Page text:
Child pornography vs. freedom of speech? There’s got to be a middle ground here somewhere
When I first ran across this story, I couldn’t help but not want either side to win:
A federal court in Philadelphia may make it legal for teens to send naked pictures of each other using cellphones.
The U.S. Court of Appeals for the Third Circuit will hear arguments today in Philadelphia from the American Civil Liberties Union of Pennsylvania that would ban a district attorney from prosecuting underage teens involved in “sexting.”
On March 30, 2009, U.S. District Judge James Munley granted a temporary restraining order blocking the district attorney, George Skumanick, from bringing the charges, finding that the photographs were not child pornography under Pennsylvania law and were protected under the First Amendment.
The Wyoming County district attorney allegedly said he would charge the three high school girls with child pornography if they didn’t agree to be placed on probation, participate in a five-week re-education program and be subject to random drug testing.
First as an aside, what do random drug tests have to do with pornography? That alone to my mind is an overreach on the prosecutor’s part. But that’s only a side issue.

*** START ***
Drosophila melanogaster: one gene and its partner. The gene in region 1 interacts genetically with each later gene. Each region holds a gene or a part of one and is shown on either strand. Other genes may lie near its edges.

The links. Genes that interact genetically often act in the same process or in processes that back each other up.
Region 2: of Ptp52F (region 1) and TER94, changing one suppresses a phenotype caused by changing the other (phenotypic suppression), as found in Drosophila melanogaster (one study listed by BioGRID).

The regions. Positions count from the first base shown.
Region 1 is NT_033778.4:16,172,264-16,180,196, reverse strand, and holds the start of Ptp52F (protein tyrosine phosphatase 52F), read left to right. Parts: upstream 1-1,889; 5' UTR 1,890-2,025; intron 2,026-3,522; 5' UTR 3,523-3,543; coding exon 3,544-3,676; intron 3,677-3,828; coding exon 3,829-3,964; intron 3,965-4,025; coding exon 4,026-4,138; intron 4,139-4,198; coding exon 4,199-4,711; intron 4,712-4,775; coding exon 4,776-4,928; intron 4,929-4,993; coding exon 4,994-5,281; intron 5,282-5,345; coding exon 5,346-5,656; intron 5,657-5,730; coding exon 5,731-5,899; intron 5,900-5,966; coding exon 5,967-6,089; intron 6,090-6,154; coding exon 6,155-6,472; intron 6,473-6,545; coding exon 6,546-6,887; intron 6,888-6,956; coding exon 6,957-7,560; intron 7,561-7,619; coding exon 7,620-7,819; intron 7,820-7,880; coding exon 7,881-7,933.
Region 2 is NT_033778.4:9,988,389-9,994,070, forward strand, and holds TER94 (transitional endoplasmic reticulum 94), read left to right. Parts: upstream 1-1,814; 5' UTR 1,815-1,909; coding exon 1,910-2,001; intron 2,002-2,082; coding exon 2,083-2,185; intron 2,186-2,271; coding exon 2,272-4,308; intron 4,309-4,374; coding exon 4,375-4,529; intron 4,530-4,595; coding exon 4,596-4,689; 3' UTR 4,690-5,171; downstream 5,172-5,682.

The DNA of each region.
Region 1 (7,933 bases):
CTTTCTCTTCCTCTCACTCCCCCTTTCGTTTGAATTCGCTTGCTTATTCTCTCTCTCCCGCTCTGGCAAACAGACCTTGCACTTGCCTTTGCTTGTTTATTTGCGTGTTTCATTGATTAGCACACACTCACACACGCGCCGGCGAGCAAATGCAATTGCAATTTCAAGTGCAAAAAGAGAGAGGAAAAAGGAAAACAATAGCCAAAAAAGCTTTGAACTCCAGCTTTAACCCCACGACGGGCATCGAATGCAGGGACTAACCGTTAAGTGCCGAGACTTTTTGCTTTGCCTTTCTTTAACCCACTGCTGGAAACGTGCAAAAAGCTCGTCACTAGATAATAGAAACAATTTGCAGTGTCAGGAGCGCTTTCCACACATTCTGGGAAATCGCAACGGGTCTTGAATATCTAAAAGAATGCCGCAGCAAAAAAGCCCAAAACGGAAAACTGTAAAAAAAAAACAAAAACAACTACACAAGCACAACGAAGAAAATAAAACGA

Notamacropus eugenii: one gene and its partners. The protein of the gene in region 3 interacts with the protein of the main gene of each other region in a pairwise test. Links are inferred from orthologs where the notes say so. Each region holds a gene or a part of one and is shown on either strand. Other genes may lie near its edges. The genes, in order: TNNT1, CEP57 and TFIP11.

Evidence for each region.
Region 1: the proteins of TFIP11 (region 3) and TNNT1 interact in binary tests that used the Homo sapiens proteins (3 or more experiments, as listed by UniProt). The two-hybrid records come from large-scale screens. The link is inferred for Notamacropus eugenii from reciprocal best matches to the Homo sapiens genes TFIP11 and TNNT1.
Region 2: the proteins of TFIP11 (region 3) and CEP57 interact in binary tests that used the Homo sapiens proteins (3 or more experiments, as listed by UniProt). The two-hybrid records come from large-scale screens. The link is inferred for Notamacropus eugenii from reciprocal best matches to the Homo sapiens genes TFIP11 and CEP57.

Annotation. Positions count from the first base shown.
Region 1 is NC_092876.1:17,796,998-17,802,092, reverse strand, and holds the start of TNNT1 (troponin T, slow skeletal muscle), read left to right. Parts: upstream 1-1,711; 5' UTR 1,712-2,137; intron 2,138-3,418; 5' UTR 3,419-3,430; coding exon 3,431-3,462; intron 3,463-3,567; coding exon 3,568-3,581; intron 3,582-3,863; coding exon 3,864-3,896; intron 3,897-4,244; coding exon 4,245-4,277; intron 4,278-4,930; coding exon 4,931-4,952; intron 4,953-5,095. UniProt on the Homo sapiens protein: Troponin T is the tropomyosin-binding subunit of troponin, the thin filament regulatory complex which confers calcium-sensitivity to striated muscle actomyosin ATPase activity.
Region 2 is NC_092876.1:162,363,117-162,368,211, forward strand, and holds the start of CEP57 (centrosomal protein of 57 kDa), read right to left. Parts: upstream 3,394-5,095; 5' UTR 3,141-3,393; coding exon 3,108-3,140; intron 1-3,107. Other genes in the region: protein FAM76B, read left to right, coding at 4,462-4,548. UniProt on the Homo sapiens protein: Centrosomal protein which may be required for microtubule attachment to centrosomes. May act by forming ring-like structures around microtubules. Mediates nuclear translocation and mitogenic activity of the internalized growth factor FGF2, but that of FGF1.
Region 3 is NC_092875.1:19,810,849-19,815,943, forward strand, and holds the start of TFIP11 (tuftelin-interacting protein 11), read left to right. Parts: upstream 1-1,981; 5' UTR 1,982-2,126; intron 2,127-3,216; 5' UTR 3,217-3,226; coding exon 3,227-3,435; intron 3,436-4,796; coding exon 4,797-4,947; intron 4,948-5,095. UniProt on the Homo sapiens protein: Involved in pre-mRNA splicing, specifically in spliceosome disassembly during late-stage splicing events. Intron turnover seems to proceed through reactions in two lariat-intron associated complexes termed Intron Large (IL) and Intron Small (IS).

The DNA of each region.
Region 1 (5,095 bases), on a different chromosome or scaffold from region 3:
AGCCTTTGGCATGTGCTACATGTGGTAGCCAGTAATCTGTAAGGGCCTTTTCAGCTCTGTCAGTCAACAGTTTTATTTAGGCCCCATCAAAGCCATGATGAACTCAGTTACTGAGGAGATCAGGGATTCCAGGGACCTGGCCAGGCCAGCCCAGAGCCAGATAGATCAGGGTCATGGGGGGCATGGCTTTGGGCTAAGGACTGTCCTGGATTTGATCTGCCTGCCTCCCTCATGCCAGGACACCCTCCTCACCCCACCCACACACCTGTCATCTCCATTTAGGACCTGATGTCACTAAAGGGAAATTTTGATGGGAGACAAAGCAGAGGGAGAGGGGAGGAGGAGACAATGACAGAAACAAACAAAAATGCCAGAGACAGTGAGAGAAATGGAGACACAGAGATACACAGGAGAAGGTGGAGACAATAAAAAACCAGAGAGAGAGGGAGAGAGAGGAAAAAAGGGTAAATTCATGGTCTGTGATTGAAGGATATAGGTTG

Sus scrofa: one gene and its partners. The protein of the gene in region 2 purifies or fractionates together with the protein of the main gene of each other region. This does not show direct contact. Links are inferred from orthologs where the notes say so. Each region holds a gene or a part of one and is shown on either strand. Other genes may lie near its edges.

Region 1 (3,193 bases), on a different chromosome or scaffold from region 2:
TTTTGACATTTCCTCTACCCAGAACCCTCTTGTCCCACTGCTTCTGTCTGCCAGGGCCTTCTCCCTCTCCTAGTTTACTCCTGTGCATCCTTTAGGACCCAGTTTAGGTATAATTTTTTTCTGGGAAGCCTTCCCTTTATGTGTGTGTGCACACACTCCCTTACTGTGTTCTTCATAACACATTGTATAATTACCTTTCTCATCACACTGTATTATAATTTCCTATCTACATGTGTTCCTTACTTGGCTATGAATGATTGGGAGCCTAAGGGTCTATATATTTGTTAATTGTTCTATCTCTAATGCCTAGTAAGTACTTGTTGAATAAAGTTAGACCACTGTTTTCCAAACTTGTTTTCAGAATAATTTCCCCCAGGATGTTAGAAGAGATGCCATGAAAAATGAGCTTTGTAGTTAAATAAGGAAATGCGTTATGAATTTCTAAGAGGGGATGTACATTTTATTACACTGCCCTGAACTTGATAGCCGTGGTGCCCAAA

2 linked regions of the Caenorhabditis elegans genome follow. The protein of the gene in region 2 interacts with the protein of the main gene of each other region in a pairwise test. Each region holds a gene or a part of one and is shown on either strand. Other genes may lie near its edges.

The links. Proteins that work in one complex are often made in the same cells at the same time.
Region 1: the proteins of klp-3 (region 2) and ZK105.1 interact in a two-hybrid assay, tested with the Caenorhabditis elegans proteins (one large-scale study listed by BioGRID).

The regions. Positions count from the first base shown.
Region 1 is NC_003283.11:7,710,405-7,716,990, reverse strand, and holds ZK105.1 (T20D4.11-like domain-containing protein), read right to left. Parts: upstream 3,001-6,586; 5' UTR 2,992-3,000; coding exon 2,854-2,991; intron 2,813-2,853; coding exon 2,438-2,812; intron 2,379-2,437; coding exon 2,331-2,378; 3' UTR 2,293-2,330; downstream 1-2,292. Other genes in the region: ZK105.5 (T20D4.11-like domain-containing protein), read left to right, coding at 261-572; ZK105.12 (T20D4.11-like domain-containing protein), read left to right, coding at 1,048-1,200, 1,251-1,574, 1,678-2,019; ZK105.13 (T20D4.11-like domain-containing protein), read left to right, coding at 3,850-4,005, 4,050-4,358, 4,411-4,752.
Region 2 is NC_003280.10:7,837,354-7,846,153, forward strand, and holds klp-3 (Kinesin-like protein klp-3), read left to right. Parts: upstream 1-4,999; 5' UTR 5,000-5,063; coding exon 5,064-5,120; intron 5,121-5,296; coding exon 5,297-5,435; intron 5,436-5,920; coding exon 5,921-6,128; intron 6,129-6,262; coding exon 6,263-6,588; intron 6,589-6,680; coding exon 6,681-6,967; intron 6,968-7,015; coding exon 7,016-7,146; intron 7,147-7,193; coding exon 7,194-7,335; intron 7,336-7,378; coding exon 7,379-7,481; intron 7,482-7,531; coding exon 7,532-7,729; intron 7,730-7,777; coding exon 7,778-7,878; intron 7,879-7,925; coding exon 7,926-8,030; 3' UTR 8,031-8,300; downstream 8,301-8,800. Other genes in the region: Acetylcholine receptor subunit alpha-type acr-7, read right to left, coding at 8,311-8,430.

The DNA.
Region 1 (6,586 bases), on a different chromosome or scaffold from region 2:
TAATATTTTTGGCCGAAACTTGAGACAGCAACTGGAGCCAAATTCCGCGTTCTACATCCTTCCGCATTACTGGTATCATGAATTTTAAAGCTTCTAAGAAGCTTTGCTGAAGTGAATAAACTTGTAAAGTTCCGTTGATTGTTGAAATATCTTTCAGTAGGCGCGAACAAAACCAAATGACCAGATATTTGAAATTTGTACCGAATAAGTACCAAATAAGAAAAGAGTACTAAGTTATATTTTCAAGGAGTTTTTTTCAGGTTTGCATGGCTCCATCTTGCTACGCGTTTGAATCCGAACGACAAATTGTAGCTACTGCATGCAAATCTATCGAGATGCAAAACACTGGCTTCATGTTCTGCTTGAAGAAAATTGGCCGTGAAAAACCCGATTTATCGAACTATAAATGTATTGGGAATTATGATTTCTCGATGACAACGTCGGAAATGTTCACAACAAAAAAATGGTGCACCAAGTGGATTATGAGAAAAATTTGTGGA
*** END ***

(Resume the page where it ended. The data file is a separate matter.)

The problem with charging teens under child pornography laws is that those laws were written before current technology was even dreamed of; they’re intended to protect children by keeping dirty old men from exploiting them in order to make pornography. But charging teens with child pornography isn’t protecting them, it’s punishing them.
At the same time, as much as I support free speech, I cannot get on board with that argument. Child pornography shouldn’t be allowed whether it’s adults using kids to make it or kids making it themselves.
There needs to be something in between these two radical extremes.